“I played the organ when I went to military school, when I was 10. They had a huge organ, the second-largest pipe organ in New York State. I loved all the buttons and the gadgets. I’ve always been a gadget man.”
Yes, the organ is a giant (and sometimes a rather loud) machine made of wires, gadgets, whistles, levers, cranks, and occasionally some very pretty woodwork. For composers, the convergence of all this design and material and tonal pallette into one place can be a little off-putting. “How am I going to write for this beast…”, they say. A piano seems a whole lot simpler. My purpose here is to offer that composing for the organ shouldn’t be all that scary. It’s basically just a keyboard instrument, with a couple quirks.
First, consider the ways a piano and an organ are distinctive from one another (and bear with me as these are somewhat rank generalizations):
88 keys on the piano, black and white distinguish naturals and sharps/flats
60 keys on the organ (sometimes less) and there is a separate ‘keyboard’ for the feet
piano pedals can sustain notes or soften them
organ pedals actually play notes
the piano is a string instrument
the organ is a wind instrument
pianos are mostly tuned to A440 and in equal temperament
organs may be pitched higher or lower and many are tempered unequally
an Imperial sized Bösendorfer may fit in a house
an 80 stop Flentrop organ with a 32’ pedal division will not
the piano as an idea has been around since circa 1700 (Bartolomeo Cristofori)
the organ as an idea has been around since the 3rd century BC (hydraulus)
OK, enough of that. If you are going to write seriously for the organ, here are a couple basics to keep in mind:
Piano music depends on how you hit the keys;
Organ music depends on how you let go of them.
An organ teacher from long ago…
Organ music is just keyboard music. Really good organists can pretty much make anything happen on their instrument. If you can write idiomatically for the keyboard, you’ll succeed. Within that framework there is, of course, much variety. Bach and Messiaen have much in common, but their approach is different. So, before you start, check out a score. You’ll see that distant ledger lines aren’t all that common, and neither are extended passages for octaves. You’ll note that organ music is scored on three staves, the top two are for the right and left hands, the bottom for the feet. Where the pianist may sustain a tone over another by use of a pedal, sustained tones at the organ can only be achieved by physically holding those notes down. Where an organist can vastly re-color a passage by means of registration (stops pulled) and expression (opening and closing swell shades), dynamic control at the piano is subtly achieved by the varied weight and velocity at the performer’s thoughtful discretion.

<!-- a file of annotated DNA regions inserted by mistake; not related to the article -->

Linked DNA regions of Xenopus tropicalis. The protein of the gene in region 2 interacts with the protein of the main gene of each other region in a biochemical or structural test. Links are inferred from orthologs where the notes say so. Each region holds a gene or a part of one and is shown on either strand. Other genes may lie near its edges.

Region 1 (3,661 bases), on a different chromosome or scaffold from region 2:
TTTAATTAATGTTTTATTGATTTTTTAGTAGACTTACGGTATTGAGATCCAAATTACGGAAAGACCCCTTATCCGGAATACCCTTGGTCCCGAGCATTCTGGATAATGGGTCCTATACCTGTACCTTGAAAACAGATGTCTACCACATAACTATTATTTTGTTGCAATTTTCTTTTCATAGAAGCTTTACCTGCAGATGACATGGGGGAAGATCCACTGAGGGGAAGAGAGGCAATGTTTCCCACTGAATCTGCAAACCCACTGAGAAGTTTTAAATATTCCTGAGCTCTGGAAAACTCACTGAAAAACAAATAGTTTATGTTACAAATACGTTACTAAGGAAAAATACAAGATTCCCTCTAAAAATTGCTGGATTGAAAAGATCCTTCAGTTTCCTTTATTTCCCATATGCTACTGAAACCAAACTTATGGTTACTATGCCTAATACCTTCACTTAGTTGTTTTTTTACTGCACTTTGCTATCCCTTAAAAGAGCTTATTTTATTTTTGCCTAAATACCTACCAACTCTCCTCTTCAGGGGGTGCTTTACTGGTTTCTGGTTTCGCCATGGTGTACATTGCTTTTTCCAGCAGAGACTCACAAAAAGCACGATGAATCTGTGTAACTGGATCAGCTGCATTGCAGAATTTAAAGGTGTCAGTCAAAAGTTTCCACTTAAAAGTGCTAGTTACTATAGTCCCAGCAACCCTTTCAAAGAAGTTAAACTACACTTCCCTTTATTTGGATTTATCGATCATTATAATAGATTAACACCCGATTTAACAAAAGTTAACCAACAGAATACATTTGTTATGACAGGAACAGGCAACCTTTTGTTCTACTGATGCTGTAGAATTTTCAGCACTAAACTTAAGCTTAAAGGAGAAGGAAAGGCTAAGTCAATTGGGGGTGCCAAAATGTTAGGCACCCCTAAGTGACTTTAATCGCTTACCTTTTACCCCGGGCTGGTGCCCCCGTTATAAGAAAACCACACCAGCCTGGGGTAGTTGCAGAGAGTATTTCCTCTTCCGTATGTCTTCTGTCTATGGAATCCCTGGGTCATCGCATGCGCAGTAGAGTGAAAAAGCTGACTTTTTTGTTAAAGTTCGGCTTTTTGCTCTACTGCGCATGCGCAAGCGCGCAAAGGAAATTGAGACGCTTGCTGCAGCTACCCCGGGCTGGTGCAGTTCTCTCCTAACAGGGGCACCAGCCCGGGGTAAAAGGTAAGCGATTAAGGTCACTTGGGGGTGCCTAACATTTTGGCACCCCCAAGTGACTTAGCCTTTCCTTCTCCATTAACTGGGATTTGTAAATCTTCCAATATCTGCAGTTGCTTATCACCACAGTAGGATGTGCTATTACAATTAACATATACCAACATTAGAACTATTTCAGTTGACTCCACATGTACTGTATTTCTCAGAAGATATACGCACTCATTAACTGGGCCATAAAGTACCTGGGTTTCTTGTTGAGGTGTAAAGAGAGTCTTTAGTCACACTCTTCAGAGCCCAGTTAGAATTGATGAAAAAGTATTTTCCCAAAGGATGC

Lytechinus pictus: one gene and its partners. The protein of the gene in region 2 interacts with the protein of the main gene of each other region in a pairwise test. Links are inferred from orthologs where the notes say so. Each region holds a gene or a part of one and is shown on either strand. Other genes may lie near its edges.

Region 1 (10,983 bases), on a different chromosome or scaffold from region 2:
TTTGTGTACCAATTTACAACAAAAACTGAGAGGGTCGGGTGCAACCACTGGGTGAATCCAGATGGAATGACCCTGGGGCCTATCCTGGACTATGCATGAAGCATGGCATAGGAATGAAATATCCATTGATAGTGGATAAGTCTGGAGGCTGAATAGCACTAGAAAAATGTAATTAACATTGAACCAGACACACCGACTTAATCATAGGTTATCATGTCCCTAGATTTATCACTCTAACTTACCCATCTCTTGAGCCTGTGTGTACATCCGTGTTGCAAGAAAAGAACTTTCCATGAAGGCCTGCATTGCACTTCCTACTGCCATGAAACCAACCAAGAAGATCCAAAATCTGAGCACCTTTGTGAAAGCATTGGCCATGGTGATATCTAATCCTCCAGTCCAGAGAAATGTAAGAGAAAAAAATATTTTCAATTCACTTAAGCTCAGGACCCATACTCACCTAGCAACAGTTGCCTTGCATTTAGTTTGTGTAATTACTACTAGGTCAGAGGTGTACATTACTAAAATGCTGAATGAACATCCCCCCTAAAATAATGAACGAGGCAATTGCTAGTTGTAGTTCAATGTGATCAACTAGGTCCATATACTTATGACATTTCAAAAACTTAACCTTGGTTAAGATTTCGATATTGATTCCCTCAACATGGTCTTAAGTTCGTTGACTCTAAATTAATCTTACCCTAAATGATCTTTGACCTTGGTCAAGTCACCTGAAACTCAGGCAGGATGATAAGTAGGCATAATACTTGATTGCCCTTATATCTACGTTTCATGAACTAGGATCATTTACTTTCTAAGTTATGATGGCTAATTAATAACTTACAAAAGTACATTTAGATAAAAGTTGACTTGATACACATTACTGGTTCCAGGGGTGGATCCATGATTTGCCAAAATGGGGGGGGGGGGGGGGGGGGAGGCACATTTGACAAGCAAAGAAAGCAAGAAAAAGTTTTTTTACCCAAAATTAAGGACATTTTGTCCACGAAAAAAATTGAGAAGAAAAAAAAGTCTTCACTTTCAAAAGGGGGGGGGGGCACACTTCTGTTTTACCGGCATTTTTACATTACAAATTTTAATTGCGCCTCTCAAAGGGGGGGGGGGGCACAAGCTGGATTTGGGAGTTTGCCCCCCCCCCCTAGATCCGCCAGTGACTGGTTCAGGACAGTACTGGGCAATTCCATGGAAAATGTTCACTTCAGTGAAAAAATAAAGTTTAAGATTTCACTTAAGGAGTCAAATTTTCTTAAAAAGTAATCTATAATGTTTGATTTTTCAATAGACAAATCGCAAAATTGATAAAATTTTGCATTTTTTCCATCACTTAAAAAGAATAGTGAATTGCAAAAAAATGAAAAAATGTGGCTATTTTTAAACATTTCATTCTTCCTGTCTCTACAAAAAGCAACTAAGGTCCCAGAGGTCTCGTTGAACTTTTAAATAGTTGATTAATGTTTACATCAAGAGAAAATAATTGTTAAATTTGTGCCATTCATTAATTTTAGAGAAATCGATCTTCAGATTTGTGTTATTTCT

The organ pedals are not an option. Yes, there is a host of really good organ music for manuals (finger keyboards only), but in general it’s best to think of the organ as a hands and feet instrument. The pedal division adds depth to the sound in the same way that double basses, tubas, trombones, and bass clarinets add to the fullness of orchestral music. A second pointer: the pedals are not places for you to store leftover chords. Sure, most organists have two feet with both toes and heels and could possibly even play a four-note chord, but don’t ask. Keep it in your head that the pedal division is for one note at a time.
Choosing stops for your organ music is the scariest part. If you are writing for a specific instrument and you know it well, great! Otherwise, really, let your performer deal with it. Tell them to be loud, soft, full, or spare, but leave the specifics to them. Why? No two organs that are alike. Stop names and characters vary significantly between instruments. What you want in terms of color may not exist on one organ where it may exist in spades on another. Organists know this, they live with it, and they are typically ingenious as ‘orchestrators’. Put simply, if you make good keyboard music, they’ll make it work.
Next article: Organ stops, numbers & names